Sculpting legends

Brook created eleven larger-than-life bronze statues of the benefactors of the renovated Amon G. Carter Stadium at TCU.
Hilary Schleier
Hilary Schleier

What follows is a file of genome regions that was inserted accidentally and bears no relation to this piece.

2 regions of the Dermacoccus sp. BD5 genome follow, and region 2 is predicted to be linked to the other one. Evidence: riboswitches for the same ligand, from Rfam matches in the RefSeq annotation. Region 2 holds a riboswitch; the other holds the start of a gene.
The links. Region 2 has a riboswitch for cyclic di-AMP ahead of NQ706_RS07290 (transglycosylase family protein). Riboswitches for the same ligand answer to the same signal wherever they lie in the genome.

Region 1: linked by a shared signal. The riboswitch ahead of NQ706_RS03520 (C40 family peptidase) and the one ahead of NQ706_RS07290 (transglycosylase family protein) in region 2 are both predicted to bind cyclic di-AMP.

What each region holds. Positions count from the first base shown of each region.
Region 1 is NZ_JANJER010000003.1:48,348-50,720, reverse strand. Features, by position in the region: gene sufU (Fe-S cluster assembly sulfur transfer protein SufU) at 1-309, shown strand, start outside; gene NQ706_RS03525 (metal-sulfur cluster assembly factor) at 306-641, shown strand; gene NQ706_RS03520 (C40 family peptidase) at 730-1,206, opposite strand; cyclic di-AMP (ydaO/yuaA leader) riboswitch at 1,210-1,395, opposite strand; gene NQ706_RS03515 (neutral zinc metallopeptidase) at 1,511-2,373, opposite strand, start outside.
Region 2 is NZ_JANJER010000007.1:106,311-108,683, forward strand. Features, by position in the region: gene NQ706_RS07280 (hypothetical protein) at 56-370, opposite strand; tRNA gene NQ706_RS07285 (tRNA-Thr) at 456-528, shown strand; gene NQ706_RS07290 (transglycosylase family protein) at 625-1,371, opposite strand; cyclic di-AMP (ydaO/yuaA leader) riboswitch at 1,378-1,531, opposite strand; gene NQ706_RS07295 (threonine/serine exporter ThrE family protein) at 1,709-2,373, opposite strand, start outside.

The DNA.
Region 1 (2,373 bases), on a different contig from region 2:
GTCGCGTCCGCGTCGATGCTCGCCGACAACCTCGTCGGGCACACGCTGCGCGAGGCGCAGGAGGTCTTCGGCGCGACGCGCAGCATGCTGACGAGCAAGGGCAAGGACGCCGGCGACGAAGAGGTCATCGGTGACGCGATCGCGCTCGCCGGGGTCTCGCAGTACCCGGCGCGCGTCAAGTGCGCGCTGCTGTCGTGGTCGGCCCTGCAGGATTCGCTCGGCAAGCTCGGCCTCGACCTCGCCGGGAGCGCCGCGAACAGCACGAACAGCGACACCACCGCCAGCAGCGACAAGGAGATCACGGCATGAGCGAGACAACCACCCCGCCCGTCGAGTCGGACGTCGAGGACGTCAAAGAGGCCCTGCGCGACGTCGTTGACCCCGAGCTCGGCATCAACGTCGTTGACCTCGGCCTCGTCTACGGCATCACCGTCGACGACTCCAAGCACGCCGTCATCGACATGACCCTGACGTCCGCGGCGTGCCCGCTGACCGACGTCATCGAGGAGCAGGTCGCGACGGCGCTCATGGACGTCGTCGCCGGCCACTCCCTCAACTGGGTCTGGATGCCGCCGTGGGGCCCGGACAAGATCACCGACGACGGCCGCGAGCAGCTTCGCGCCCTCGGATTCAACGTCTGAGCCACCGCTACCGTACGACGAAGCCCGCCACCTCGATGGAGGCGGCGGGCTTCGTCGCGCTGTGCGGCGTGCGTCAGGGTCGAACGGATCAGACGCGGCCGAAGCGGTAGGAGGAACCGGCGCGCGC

Texas Christian University created a college football arena like no other when it renovated its Amon G. Carter Stadium last year. When the new stadium was unveiled in September 2012, the work of an Oak Cliff artist, Dan Brook, honored the donors who made the $164 million project happen. Brook, an Oklahoma native who played football for Baylor University, created eleven larger-than-life bronze statues of the benefactors. He also made and installed six 22-foot-tall reliefs representing the Texas industries that made their wealth possible. “It grew into the largest art project in the Southwest, and it was the largest art installation of any stadium,” Brook says. Brook, who moved to Oak Cliff about four years ago and has a studio near the Belmont Hotel, was a psych major at Baylor. Upon graduation, he went into real estate. “I made good money, but I didn’t enjoy it,” he says. He saw a sculptor working at an art fair, and that guy, Barvo Walker, became his teacher and mentor in a new career. “I’m just fascinated with people. I’ve always observed people, and I think that’s why I’m so drawn to portraiture,” Brook says. “People’s faces are a terrain.” Some of his subjects for the TCU project were already dead, so he created their statues based on photos and any biographical information he could find. He met and spent time with all the others. “It’s about trying to sculpt what’s inside the person,” he says. “That’s when you really start to get good.” Brook currently is working on a statue of Heisman Trophy winner Robert Griffin III for Baylor as well as a 14-foot fountain for a client in Kurdistan. “I was part of the rank and file of the discontent,” he says. “Now I’ve found what I was created to do.”

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